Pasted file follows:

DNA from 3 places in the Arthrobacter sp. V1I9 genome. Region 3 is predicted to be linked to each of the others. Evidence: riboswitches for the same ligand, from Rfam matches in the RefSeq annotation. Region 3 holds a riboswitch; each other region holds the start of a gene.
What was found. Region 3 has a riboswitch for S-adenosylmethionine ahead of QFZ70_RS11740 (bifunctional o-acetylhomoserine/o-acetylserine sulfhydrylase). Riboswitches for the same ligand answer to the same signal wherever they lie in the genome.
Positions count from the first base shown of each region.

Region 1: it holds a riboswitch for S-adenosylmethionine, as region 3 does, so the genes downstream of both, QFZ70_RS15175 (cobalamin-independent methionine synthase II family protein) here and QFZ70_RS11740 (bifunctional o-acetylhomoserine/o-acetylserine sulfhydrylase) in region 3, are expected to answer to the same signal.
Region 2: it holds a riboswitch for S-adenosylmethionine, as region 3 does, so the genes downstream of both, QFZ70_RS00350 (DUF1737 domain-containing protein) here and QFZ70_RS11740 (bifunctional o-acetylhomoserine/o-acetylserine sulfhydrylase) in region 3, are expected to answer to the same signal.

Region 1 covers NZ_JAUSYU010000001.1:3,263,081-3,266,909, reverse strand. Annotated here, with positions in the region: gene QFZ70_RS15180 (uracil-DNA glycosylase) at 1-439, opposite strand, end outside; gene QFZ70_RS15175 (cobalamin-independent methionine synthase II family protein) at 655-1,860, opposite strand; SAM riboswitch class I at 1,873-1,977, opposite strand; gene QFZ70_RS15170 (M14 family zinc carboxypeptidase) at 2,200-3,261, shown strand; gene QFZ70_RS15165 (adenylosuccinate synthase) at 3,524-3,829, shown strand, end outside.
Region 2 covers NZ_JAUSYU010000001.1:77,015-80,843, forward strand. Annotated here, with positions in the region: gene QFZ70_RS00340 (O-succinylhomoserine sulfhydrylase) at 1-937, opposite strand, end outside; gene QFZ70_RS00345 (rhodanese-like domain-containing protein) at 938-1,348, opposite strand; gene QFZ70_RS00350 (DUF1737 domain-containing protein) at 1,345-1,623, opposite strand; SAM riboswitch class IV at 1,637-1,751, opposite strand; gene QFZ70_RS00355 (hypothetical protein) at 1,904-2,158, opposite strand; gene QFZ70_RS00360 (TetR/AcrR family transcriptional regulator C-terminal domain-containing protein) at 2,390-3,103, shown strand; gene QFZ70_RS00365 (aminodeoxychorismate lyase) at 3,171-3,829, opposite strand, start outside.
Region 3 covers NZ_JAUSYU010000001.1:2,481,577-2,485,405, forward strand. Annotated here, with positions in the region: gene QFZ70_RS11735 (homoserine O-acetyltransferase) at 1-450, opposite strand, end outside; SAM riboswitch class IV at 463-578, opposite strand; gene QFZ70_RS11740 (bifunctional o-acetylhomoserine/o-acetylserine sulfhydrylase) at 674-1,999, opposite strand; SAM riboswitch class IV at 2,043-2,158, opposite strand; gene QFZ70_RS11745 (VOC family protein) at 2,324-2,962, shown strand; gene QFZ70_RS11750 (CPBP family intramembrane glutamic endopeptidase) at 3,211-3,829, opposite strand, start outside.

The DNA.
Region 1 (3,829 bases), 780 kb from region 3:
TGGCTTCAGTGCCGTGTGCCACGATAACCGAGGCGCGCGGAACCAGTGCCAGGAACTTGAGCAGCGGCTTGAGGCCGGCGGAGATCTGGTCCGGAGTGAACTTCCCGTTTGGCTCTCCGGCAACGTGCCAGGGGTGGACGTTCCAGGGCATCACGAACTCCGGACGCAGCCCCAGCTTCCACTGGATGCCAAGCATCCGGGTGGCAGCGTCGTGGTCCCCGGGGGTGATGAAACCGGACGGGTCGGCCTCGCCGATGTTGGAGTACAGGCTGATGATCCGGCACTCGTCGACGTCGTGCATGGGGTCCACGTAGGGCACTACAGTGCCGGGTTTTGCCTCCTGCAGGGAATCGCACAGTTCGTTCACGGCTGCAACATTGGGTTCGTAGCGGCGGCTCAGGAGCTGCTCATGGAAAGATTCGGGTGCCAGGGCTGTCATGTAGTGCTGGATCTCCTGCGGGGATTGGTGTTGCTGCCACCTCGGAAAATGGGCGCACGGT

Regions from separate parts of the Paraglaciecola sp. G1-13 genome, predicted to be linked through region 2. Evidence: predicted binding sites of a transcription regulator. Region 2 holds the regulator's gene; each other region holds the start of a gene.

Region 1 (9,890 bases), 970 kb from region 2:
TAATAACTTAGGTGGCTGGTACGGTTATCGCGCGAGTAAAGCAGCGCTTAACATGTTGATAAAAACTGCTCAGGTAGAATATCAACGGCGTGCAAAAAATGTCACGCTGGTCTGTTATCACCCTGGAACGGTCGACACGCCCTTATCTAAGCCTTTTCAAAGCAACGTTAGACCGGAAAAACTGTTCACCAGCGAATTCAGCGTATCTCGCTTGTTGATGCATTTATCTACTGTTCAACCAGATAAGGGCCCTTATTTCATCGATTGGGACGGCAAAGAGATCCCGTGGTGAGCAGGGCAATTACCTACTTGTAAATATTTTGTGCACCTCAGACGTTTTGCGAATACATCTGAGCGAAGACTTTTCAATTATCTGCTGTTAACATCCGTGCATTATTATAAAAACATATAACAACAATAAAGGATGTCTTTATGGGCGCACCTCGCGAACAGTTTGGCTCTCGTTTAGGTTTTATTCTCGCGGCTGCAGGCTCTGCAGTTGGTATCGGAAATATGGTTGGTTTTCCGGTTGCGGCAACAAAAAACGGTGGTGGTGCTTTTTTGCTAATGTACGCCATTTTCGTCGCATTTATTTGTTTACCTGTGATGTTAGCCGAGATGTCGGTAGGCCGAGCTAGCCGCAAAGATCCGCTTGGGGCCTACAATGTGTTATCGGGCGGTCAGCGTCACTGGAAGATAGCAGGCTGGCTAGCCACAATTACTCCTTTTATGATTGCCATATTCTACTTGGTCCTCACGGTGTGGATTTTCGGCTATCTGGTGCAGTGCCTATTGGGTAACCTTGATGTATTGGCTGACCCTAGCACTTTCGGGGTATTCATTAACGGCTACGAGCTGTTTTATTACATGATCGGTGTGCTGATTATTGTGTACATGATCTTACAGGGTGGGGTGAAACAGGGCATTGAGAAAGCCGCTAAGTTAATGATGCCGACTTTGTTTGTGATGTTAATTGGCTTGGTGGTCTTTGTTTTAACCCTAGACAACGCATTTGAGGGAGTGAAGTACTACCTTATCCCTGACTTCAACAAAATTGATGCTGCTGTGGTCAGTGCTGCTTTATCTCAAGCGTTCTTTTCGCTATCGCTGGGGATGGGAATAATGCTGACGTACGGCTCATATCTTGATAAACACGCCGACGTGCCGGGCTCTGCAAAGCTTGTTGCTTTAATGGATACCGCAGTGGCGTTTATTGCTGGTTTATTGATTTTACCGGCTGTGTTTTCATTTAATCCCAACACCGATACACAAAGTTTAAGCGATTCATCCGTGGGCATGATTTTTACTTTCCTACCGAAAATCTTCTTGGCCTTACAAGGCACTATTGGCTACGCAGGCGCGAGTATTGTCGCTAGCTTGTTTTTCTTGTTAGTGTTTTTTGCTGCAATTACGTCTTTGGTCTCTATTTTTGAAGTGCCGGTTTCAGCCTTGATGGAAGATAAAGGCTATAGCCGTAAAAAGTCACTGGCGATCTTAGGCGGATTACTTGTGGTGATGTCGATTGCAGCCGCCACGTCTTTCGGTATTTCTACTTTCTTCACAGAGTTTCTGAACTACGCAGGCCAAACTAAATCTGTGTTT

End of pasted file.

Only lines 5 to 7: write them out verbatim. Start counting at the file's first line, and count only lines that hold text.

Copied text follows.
Region 2: it holds a riboswitch for S-adenosylmethionine, as region 3 does, so the genes downstream of both, QFZ70_RS00350 (DUF1737 domain-containing protein) here and QFZ70_RS11740 (bifunctional o-acetylhomoserine/o-acetylserine sulfhydrylase) in region 3, are expected to answer to the same signal.

Region 1 covers NZ_JAUSYU010000001.1:3,263,081-3,266,909, reverse strand. Annotated here, with positions in the region: gene QFZ70_RS15180 (uracil-DNA glycosylase) at 1-439, opposite strand, end outside; gene QFZ70_RS15175 (cobalamin-independent methionine synthase II family protein) at 655-1,860, opposite strand; SAM riboswitch class I at 1,873-1,977, opposite strand; gene QFZ70_RS15170 (M14 family zinc carboxypeptidase) at 2,200-3,261, shown strand; gene QFZ70_RS15165 (adenylosuccinate synthase) at 3,524-3,829, shown strand, end outside.
Region 2 covers NZ_JAUSYU010000001.1:77,015-80,843, forward strand. Annotated here, with positions in the region: gene QFZ70_RS00340 (O-succinylhomoserine sulfhydrylase) at 1-937, opposite strand, end outside; gene QFZ70_RS00345 (rhodanese-like domain-containing protein) at 938-1,348, opposite strand; gene QFZ70_RS00350 (DUF1737 domain-containing protein) at 1,345-1,623, opposite strand; SAM riboswitch class IV at 1,637-1,751, opposite strand; gene QFZ70_RS00355 (hypothetical protein) at 1,904-2,158, opposite strand; gene QFZ70_RS00360 (TetR/AcrR family transcriptional regulator C-terminal domain-containing protein) at 2,390-3,103, shown strand; gene QFZ70_RS00365 (aminodeoxychorismate lyase) at 3,171-3,829, opposite strand, start outside.